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Sinead O’Connor


O’Connor was born on Dec 8, 1966, in Dublin. Her parents divorced when O’Connor was just a young girl and her mother was frequently abusive. She was just 14-years-old when she was sent to the Sisters of Our Lady of Charity laundry, in Dublin, after she was labeled a “problem child” and having been caught shoplifting. This particular Magdalene Laundry only shut its doors in 1996.

Her music career began when she was “discovered” by the drummer of the popular Irish band In Tua Nua and co-wrote their hit song “Take My Hand.” O’Connor also sang and played guitar on the street and in pubs and worked for a singing telegram service.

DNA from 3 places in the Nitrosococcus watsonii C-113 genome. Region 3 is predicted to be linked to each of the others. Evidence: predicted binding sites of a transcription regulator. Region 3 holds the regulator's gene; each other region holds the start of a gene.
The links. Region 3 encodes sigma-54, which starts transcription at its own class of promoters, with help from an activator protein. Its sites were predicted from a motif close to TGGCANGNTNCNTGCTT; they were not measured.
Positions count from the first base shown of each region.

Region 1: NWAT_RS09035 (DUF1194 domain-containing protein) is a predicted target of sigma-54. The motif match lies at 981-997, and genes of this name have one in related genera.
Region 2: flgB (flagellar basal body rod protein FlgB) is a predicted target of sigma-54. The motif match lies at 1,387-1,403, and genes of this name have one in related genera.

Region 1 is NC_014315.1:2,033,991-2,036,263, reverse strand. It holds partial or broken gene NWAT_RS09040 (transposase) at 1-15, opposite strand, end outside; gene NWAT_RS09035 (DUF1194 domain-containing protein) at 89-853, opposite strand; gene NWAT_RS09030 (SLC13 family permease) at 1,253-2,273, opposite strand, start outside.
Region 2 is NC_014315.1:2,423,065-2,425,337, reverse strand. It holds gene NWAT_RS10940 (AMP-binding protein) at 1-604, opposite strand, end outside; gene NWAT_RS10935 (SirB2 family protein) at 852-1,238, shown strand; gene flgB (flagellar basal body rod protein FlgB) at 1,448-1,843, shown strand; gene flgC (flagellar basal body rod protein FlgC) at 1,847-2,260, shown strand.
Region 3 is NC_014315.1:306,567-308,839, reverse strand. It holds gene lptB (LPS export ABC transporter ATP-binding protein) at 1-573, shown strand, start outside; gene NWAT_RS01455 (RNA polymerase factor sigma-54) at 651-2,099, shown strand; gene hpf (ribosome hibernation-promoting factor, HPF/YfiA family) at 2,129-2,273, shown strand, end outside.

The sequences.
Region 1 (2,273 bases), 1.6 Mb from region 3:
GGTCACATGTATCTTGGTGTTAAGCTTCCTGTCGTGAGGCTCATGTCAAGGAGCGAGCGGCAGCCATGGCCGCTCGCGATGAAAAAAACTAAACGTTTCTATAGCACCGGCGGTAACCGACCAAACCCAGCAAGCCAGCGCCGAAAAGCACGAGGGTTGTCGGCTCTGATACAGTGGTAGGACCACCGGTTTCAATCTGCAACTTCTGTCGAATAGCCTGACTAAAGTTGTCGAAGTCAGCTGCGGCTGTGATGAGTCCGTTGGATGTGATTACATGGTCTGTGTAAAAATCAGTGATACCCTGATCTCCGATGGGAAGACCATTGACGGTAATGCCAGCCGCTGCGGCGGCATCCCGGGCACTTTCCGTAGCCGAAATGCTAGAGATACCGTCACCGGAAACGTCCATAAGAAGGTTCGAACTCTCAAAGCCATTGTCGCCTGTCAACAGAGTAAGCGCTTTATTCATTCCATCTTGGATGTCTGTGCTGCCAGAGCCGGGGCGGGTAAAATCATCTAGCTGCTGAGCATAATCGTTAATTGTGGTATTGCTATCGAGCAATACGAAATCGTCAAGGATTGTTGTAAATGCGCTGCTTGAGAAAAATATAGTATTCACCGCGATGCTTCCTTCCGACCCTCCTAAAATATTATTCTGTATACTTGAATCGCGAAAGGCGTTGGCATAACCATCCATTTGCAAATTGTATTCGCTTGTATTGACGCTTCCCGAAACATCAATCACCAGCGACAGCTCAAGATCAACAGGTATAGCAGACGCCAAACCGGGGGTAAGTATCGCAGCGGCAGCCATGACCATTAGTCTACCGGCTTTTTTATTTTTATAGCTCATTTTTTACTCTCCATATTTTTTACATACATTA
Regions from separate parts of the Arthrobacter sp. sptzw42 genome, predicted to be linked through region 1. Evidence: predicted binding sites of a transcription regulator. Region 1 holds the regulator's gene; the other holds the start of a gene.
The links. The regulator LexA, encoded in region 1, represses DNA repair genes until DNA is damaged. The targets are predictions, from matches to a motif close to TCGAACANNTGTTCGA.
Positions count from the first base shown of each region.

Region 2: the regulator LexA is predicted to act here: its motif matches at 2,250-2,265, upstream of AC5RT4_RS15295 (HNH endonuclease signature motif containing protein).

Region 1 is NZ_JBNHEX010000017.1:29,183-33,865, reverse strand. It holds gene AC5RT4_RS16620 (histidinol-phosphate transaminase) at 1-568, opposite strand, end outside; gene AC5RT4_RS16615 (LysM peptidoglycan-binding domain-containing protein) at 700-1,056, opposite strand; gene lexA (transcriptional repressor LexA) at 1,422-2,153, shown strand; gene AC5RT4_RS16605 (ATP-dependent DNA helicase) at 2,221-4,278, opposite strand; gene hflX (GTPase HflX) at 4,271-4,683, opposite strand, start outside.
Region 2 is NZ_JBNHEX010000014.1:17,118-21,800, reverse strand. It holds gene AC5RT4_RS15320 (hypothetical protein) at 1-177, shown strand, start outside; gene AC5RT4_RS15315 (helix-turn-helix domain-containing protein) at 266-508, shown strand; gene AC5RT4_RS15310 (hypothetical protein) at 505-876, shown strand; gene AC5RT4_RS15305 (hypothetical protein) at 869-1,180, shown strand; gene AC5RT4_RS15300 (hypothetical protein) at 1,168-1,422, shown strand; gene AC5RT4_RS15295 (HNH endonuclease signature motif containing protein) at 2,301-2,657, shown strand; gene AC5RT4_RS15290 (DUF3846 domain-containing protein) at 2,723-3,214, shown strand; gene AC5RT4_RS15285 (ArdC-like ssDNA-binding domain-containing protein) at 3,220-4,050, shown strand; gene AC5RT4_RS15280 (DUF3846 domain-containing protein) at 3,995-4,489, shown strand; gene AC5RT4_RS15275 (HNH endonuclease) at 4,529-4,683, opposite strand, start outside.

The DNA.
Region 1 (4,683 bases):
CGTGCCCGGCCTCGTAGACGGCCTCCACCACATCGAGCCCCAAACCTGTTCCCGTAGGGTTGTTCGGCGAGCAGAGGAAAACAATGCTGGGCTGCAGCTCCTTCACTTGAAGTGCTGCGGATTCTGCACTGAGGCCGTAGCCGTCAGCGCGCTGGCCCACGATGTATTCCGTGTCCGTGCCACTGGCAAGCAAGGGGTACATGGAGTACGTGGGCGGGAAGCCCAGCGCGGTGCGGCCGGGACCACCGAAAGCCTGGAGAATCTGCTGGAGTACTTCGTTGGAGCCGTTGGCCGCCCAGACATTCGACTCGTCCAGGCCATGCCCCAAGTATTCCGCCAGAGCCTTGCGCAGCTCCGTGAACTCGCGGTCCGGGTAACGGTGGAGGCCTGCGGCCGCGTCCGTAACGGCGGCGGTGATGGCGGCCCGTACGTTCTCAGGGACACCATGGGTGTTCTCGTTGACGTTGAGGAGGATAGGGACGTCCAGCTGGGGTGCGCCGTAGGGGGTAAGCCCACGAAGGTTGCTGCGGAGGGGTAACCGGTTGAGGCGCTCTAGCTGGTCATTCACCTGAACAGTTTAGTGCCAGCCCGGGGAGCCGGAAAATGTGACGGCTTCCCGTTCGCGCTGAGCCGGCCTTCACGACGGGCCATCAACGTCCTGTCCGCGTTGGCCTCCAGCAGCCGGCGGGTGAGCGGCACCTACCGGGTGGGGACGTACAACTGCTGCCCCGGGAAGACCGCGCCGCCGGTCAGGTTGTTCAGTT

Her first album, The Lion and the Cobra, was released in 1987. To date, she had had ten solo albums, won a Grammy for her I Do Not Want What I Haven’t Got, in 1990. She has also been nominated for seven other Grammys and one Golden Globe awards.

Over the years O’Connor has been in the press, aside from her music, due to her public statements and gestures, such as her ripping up of the Pope’s photo on live TV. She has also been ordained as a priest, despite being a woman with a Roman Catholic background, and strongly expressed views on organized religion, women’s rights, war, and child abuse.